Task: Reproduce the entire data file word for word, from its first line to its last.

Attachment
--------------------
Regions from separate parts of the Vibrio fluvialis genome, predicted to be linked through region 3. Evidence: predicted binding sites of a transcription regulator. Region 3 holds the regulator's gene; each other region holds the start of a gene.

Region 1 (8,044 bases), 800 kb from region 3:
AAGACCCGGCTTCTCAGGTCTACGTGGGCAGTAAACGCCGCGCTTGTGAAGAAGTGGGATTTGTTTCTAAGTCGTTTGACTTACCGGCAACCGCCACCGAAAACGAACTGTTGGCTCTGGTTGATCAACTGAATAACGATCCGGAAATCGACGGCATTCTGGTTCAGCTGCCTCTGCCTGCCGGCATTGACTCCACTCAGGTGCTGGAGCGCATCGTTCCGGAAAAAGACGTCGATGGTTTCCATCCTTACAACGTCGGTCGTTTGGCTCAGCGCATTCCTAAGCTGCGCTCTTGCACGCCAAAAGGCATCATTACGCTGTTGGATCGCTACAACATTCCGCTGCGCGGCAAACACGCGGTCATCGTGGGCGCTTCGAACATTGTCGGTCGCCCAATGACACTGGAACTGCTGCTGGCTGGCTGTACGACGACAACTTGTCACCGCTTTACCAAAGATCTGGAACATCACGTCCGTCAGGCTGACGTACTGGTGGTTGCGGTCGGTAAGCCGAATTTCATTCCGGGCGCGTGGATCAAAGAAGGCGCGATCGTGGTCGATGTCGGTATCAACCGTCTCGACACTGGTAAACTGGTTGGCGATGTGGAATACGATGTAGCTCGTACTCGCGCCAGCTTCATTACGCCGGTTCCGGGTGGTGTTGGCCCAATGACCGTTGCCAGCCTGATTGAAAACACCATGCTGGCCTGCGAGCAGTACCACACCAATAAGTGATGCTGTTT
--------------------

Regions from separate parts of the Vibrio fluvialis genome, predicted to be linked through region 3. Evidence: predicted binding sites of a transcription regulator. Region 3 holds the regulator's gene; each other region holds the start of a gene.

Region 1 (8,044 bases), 800 kb from region 3:
AAGACCCGGCTTCTCAGGTCTACGTGGGCAGTAAACGCCGCGCTTGTGAAGAAGTGGGATTTGTTTCTAAGTCGTTTGACTTACCGGCAACCGCCACCGAAAACGAACTGTTGGCTCTGGTTGATCAACTGAATAACGATCCGGAAATCGACGGCATTCTGGTTCAGCTGCCTCTGCCTGCCGGCATTGACTCCACTCAGGTGCTGGAGCGCATCGTTCCGGAAAAAGACGTCGATGGTTTCCATCCTTACAACGTCGGTCGTTTGGCTCAGCGCATTCCTAAGCTGCGCTCTTGCACGCCAAAAGGCATCATTACGCTGTTGGATCGCTACAACATTCCGCTGCGCGGCAAACACGCGGTCATCGTGGGCGCTTCGAACATTGTCGGTCGCCCAATGACACTGGAACTGCTGCTGGCTGGCTGTACGACGACAACTTGTCACCGCTTTACCAAAGATCTGGAACATCACGTCCGTCAGGCTGACGTACTGGTGGTTGCGGTCGGTAAGCCGAATTTCATTCCGGGCGCGTGGATCAAAGAAGGCGCGATCGTGGTCGATGTCGGTATCAACCGTCTCGACACTGGTAAACTGGTTGGCGATGTGGAATACGATGTAGCTCGTACTCGCGCCAGCTTCATTACGCCGGTTCCGGGTGGTGTTGGCCCAATGACCGTTGCCAGCCTGATTGAAAACACCATGCTGGCCTGCGAGCAGTACCACACCAATAAGTGATGCTGTTT